End & Epilogue:


Now this is not the end. It is not even the beginning of the end.
But it is, perhaps, the end of the beginning.
—Winston Churchill


When the next night rolled over, the whole mountain sat extinguished. Edward searched up and down the slopes, tunneling deep into the caverns. But there was nothing. Not a single fleeting thought. The mountain was silent.

Edward turned and loped down the path, passing through the orange groves. It was the high harvest and while many of the bees, flies, and birds fled at his approach, most were too drunk on their ripe feast to scatter away. Edward ran through the valley, past the ruins of the mill, over the train tracks that lined the lower bluffs. He ran until he reached the pass on the other side, and then there was only a short melee with the thick branches of the wood, and the greenery gave way to the short meadow, and he was back.

Alvarado sat on the front porch, a black scarf wrapped around his neck, a heavy gold chain hanging off to the side.

"Tranquilo?" Alvarado asked, leaning forward against the porch rail.

"As death," Edward answered.

Alvarado gave him a grim smile in reply, before looking away—out in the direction from which Edward had come. "It's better that way. I'm glad none of the coven came back."

"You're sure about that?"

"We love to think we know it all—we see it all. But one can see so far that they fail to see what's close. That's true for all of us."

He was talking about Ines as much as he was talking about Maria. He was doubting himself. Fearing his own weaknesses, Alvarado had set aside his empire-like plans for now. He and Isabel were going to travel. She said Alvarado needed to touch what he could see, seeing it wasn't enough. They were going to visit the southern jungles, meander to the horn of Africa, swim across the sea, sail wherever the tides took them.

Edward nodded. "Are you sure about disbanding the coven, because—"

"I am." Alvarado's tone brooked no argument.

"You're looking better," Edward said, because he could feel the sadness and anger beginning to build in Alvarado's thoughts. Better to distract him.

Alvarado snorted. "For having been force-fed a small pond of water buffalo blood, I'm right as rain." He fiddled with his scarf, straightening out the fringes and looking almost as petulant as Millie. His eyes were noticeably lighter.

They both looked up as Carlisle stepped through the front door. "The best medicine is often sour," Carlisle said.

Alvarado didn't miss a beat. "And advice is often bitter," he said with an acerbic overemphasis.

"But life is so very sweet," Carlisle said.

"Er, enough with the flavors?" Edward said.

"But I was just getting to the delights of salty," Alvarado said with a grin.

Edward was about to push past Carlisle into the house, but Carlisle caught his shoulder and looked him in the eyes. A minute please?

Edward shook his head. He'd been avoiding this conversation, mostly because he didn't want to hurt Carlisle, and one fact was clear: he was going to end up hurting Carlisle.

Please, Carlisle's thoughts begged.

Edward was about to protest again, when Jasper's thoughts came into his mind. Get it the fuck over with, was all that Jasper said. He was upstairs in the library but he had heard the entire exchange. He had been cordial to Carlisle—mostly by avoiding him—but still, he was right.

Edward turned to Carlisle and finally nodded.

As they walked away, Alvarado's thoughts chimed in his head. There is sweet, there is sour, but don't forget that it's not so cleanly divided. What's creamy like rot can be worse than the lightness of the sharp and bittersweet.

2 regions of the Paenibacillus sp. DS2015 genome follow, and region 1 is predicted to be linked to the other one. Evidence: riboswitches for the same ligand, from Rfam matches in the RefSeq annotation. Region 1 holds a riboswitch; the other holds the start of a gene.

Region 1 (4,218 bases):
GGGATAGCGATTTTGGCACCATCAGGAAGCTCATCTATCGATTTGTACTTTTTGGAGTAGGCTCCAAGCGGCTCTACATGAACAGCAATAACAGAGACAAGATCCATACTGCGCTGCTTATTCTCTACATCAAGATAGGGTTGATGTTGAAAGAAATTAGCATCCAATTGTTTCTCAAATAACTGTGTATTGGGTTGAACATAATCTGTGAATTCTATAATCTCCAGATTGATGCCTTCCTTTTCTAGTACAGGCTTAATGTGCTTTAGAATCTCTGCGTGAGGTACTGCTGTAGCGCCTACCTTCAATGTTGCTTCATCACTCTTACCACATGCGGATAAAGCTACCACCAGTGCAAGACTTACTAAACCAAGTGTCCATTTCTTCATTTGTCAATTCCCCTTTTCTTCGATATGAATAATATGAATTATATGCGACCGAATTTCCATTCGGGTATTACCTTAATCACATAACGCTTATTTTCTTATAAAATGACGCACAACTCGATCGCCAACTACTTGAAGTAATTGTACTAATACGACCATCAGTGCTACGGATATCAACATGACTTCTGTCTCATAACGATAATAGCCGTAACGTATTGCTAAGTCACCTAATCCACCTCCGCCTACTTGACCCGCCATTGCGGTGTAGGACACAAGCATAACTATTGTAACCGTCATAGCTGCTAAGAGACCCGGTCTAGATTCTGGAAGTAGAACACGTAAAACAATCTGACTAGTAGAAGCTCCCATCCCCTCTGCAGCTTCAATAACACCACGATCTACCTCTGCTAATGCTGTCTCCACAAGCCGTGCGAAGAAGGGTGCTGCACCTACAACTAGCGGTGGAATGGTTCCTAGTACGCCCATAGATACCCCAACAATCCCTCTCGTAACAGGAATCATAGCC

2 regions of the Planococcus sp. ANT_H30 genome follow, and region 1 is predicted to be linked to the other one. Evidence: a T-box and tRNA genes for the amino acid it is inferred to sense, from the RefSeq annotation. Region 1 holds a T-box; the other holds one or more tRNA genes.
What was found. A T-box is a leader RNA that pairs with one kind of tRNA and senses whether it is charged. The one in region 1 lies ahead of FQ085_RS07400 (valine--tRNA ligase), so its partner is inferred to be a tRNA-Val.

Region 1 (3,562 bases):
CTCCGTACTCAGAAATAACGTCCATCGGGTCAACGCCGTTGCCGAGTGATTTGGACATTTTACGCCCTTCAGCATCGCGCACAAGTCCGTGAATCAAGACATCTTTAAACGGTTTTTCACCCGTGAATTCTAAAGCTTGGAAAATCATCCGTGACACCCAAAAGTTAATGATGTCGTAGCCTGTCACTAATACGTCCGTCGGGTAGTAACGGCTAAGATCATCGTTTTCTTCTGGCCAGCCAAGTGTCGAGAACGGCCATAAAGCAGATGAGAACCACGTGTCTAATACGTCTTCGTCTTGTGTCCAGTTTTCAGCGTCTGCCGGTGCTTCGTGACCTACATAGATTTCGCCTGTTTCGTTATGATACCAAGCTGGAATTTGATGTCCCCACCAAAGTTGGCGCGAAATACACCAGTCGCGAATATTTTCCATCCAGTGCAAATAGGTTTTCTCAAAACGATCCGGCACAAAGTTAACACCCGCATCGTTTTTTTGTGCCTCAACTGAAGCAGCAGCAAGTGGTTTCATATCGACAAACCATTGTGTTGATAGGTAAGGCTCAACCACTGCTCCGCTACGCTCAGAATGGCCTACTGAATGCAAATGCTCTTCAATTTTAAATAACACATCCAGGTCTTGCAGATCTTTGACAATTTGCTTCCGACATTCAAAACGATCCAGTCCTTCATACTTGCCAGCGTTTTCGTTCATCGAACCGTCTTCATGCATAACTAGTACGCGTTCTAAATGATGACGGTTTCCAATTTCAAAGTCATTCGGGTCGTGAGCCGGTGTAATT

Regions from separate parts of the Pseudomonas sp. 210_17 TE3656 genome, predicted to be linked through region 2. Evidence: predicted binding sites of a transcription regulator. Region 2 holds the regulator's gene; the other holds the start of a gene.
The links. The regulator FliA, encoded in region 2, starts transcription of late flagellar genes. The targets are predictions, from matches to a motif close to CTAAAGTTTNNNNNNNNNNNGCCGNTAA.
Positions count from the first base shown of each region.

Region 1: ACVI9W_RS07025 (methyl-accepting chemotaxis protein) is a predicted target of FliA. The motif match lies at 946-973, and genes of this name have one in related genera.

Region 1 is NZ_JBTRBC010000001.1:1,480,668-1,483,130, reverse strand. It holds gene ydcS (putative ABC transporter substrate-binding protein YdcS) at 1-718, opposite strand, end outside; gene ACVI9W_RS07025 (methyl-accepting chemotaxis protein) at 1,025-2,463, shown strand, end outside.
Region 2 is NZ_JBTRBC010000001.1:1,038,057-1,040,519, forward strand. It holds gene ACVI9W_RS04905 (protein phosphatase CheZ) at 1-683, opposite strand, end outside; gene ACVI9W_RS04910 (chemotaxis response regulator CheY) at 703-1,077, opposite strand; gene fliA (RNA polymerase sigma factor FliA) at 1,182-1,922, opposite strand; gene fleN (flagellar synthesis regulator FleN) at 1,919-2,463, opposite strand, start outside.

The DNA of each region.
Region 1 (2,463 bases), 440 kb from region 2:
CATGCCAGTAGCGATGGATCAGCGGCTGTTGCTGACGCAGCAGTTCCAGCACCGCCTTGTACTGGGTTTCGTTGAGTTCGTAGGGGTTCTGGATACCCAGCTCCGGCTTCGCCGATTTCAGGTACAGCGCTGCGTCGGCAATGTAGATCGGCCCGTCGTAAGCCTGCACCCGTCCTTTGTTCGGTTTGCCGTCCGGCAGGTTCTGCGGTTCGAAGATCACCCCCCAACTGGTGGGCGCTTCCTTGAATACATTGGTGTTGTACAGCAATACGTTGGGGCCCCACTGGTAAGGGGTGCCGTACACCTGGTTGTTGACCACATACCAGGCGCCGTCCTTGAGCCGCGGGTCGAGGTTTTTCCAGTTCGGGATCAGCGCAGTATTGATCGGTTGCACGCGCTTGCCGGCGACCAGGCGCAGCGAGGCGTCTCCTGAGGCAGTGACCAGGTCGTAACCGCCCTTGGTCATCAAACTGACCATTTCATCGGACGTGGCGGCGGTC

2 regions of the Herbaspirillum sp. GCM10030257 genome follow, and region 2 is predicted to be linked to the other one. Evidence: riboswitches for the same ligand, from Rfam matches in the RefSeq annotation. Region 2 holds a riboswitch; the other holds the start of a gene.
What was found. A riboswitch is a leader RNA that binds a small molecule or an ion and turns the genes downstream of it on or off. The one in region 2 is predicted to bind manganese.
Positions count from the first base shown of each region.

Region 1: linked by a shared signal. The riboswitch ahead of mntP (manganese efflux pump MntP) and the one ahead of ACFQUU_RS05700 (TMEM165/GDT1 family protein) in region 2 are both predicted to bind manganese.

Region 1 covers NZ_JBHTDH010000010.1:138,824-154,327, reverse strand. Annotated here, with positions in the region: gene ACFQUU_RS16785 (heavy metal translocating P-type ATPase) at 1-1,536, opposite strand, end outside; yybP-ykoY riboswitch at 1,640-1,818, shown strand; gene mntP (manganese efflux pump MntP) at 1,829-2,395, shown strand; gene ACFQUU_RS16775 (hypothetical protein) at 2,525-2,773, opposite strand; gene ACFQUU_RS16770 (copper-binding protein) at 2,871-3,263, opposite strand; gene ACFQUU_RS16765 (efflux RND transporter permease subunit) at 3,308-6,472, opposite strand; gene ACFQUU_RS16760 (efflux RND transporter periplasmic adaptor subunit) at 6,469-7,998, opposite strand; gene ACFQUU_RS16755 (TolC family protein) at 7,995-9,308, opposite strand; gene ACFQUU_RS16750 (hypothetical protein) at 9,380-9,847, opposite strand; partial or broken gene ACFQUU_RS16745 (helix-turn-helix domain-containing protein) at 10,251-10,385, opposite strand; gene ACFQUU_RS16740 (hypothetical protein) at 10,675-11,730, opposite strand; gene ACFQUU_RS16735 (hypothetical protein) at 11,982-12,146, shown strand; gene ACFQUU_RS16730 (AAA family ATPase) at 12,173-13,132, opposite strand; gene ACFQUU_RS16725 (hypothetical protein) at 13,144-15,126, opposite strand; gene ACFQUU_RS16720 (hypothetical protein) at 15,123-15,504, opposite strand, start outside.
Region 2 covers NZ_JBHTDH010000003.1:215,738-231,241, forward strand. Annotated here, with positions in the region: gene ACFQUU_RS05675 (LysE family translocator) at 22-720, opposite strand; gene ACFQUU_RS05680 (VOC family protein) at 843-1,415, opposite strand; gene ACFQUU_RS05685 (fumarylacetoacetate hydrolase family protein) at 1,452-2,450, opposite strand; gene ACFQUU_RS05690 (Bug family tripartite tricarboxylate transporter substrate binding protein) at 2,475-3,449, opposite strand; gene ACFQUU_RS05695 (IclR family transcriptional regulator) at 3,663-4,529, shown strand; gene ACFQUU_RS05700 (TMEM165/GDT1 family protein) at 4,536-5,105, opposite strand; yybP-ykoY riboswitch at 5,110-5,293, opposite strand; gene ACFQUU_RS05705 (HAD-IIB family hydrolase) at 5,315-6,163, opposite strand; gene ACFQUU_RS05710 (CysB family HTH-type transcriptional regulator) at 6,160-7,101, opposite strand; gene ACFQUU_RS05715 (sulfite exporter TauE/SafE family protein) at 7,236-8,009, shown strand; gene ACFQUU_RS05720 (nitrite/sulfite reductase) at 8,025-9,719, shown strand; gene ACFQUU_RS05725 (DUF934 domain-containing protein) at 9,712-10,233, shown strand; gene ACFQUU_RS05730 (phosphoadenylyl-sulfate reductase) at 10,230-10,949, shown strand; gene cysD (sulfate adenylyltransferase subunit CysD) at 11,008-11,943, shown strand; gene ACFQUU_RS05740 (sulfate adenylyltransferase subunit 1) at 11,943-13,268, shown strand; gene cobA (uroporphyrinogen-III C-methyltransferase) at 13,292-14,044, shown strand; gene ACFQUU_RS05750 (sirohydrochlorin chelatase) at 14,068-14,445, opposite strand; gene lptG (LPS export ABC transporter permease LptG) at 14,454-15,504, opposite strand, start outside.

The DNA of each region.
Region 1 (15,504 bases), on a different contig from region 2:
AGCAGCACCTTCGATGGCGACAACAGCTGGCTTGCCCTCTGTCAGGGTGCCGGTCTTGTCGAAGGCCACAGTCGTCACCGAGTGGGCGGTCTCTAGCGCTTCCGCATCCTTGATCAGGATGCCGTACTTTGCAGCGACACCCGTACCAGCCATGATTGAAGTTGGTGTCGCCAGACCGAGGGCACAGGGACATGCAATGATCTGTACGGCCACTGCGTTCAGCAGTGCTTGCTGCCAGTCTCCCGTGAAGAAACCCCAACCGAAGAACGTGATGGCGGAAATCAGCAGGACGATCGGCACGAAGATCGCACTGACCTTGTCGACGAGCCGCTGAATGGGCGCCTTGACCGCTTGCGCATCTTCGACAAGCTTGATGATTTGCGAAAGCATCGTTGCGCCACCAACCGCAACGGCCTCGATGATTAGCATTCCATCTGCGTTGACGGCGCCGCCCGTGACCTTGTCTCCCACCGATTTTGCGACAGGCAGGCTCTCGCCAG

They ended up following a creek that widened before the mountain dipped, after which it fell ladder-like in a series of falls. The soft roar of the falling water was enough to cover the sound of their voices.

Carlisle sat down on the only dry rock in the cove. He crossed his ankles and looked up at the sky. He was struggling with what to say, thoughts mixing like eggs and flour and salt—indecipherable to either himself or Edward.

So Edward waited. Carlisle looked... charming, Edward decided, which is to say that he looked handsome and ancient all at once. He wasn't wearing his usual straight trousers and plain tailored shirt, but instead, Isabel had dressed him, and he was wearing a double-breasted jacket with gold edging and twenty small clasps connecting the front panels. Carlisle leaned forward, and Edward thought he looked like a young king.

"I..." Carlisle began before pausing. "I am sorry."


"I should never have brought you here."

Edward stared at Carlisle, seeing the regret in his eyes—the dwindling of hope. If Carlisle'd never brought Edward, they wouldn't have been captured. Edward's eyes wouldn't have turned red. He would never have met Jasper. They could have been happy in the north, away from the insanity of the south.

There was no real way to answer Carlisle, and despite all of it, Edward didn't feel the same regret, so he said, "I'm sorry, too."

I shouldn't want you. Carlisle wasn't looking at Edward when he admitted it.

"Was it why you changed me?"

Carlisle's mind froze with the memories: Edward's smile and his green eyes. A tear sliding down his cheek. Edward's mother squeezing Carlisle's hand, grasping his cool grip like a buoy, pointing at her son, and saying, 'You will save my son.'

"No and yes," Carlisle said.

"It's fine," Edward said. "It's really fine. I'm not mad at you."

Carlisle stood and walked to Edward. His hand came up, gripping Edward's shoulder.

Edward started to back away.

But Carlisle didn't let go. Instead, he wrapped both of his arms around Edward, pulling him close. He spoke low in Edward's ear. "I know. I may not understand why you want... him." He wouldn't say Jasper's name. "But I know. You don't have to tell me."

Edward relented in his attempt to get away. He let Carlisle hold him. Empty chest to empty chest. Carlisle's cheek a soft weight upon his shoulder. It was, as Edward had said before, fine. Now, they were uncomfortable friends. Someday, though, it would be comfortable. Edward knew that, and it was good to let the grief and insanity wash away in the quiet rumble of the water rushing downstream.

When Edward pulled away, he asked, "What are you doing next?"

"What do you mean?" Carlisle said, not looking at him.

"Where will you go?"